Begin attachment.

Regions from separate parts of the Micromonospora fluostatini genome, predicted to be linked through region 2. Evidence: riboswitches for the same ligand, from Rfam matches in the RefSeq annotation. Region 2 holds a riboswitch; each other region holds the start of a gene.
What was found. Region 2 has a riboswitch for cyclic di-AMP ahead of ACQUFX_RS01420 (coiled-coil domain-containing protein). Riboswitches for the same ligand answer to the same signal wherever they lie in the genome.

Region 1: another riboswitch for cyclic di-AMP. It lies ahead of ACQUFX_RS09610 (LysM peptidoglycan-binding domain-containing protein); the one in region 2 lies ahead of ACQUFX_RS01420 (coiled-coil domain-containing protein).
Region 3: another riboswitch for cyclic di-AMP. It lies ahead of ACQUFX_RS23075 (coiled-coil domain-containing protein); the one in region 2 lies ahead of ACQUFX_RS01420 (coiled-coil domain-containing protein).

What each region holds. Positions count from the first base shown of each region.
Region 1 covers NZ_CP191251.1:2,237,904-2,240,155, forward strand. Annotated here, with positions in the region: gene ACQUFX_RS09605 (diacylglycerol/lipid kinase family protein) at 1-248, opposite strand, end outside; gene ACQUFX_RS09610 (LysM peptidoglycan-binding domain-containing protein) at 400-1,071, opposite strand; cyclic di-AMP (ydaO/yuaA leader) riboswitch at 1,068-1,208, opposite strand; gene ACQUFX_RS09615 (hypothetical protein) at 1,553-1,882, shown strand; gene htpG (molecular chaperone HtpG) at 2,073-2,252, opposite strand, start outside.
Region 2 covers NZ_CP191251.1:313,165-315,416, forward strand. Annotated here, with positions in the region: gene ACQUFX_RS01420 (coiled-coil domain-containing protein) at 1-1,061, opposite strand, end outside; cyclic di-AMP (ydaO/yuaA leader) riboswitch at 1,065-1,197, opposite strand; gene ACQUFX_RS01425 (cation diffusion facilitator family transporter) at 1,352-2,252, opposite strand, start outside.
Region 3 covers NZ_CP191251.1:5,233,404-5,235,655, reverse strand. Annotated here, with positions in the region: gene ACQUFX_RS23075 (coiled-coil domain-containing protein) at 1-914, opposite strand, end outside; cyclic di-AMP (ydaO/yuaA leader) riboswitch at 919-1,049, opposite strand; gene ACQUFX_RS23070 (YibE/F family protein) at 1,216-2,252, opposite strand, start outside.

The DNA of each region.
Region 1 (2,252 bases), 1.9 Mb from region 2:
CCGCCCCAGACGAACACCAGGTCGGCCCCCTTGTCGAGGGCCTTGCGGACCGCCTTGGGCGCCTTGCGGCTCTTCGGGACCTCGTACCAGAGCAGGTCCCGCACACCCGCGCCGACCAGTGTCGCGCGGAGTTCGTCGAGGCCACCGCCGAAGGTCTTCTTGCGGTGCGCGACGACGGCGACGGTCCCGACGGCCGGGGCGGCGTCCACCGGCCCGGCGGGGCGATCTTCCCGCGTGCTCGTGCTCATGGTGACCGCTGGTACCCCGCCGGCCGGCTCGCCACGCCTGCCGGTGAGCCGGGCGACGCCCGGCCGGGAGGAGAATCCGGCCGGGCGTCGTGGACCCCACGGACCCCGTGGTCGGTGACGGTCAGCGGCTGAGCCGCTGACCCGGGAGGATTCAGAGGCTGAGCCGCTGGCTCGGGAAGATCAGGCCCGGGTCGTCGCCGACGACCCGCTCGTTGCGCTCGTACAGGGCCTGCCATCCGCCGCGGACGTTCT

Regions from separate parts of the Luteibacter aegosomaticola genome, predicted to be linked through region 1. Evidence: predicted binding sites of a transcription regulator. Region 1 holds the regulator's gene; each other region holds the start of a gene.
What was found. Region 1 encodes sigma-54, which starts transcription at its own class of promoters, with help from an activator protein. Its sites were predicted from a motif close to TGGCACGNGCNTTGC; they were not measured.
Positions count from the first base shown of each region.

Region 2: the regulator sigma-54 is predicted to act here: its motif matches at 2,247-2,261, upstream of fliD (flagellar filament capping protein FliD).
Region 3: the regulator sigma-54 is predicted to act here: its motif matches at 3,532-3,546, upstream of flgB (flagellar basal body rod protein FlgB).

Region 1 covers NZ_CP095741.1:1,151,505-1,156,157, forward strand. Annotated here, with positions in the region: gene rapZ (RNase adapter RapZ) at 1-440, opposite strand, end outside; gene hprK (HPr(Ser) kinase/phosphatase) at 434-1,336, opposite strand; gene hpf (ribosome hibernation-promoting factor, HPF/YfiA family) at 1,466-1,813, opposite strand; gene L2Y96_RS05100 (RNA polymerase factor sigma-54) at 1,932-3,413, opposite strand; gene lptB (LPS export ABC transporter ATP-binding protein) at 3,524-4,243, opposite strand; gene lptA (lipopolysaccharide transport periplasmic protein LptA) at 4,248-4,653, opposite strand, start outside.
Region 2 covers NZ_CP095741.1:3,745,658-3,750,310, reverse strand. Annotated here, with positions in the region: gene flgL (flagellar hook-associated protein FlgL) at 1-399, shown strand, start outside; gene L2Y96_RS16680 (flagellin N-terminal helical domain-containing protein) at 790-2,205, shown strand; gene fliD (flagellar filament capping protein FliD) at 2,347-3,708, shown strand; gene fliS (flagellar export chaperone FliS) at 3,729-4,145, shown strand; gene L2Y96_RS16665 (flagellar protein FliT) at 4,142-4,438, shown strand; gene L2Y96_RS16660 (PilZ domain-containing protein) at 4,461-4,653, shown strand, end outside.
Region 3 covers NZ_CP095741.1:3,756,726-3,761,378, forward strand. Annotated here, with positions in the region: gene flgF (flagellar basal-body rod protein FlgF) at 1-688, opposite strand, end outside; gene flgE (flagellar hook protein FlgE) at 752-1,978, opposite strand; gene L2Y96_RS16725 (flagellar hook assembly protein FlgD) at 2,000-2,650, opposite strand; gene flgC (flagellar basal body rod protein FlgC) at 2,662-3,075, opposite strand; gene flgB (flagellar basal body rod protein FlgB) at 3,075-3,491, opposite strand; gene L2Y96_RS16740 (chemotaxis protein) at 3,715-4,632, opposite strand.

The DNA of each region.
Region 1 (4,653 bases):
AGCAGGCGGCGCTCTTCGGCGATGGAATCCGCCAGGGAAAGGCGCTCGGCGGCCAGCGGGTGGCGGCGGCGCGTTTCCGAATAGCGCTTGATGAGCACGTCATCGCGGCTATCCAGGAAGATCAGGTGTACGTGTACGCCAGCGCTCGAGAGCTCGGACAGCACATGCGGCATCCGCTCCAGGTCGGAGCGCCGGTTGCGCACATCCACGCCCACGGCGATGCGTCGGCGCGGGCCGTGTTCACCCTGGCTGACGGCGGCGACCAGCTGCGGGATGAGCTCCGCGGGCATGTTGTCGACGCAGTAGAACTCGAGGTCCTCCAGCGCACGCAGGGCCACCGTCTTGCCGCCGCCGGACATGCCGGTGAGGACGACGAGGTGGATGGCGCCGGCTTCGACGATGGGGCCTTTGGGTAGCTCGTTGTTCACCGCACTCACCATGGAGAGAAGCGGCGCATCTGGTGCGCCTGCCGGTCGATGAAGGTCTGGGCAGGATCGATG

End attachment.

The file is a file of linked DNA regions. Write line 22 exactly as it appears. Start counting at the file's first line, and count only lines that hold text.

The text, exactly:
AGCAGGCGGCGCTCTTCGGCGATGGAATCCGCCAGGGAAAGGCGCTCGGCGGCCAGCGGGTGGCGGCGGCGCGTTTCCGAATAGCGCTTGATGAGCACGTCATCGCGGCTATCCAGGAAGATCAGGTGTACGTGTACGCCAGCGCTCGAGAGCTCGGACAGCACATGCGGCATCCGCTCCAGGTCGGAGCGCCGGTTGCGCACATCCACGCCCACGGCGATGCGTCGGCGCGGGCCGTGTTCACCCTGGCTGACGGCGGCGACCAGCTGCGGGATGAGCTCCGCGGGCATGTTGTCGACGCAGTAGAACTCGAGGTCCTCCAGCGCACGCAGGGCCACCGTCTTGCCGCCGCCGGACATGCCGGTGAGGACGACGAGGTGGATGGCGCCGGCTTCGACGATGGGGCCTTTGGGTAGCTCGTTGTTCACCGCACTCACCATGGAGAGAAGCGGCGCATCTGGTGCGCCTGCCGGTCGATGAAGGTCTGGGCAGGATCGATG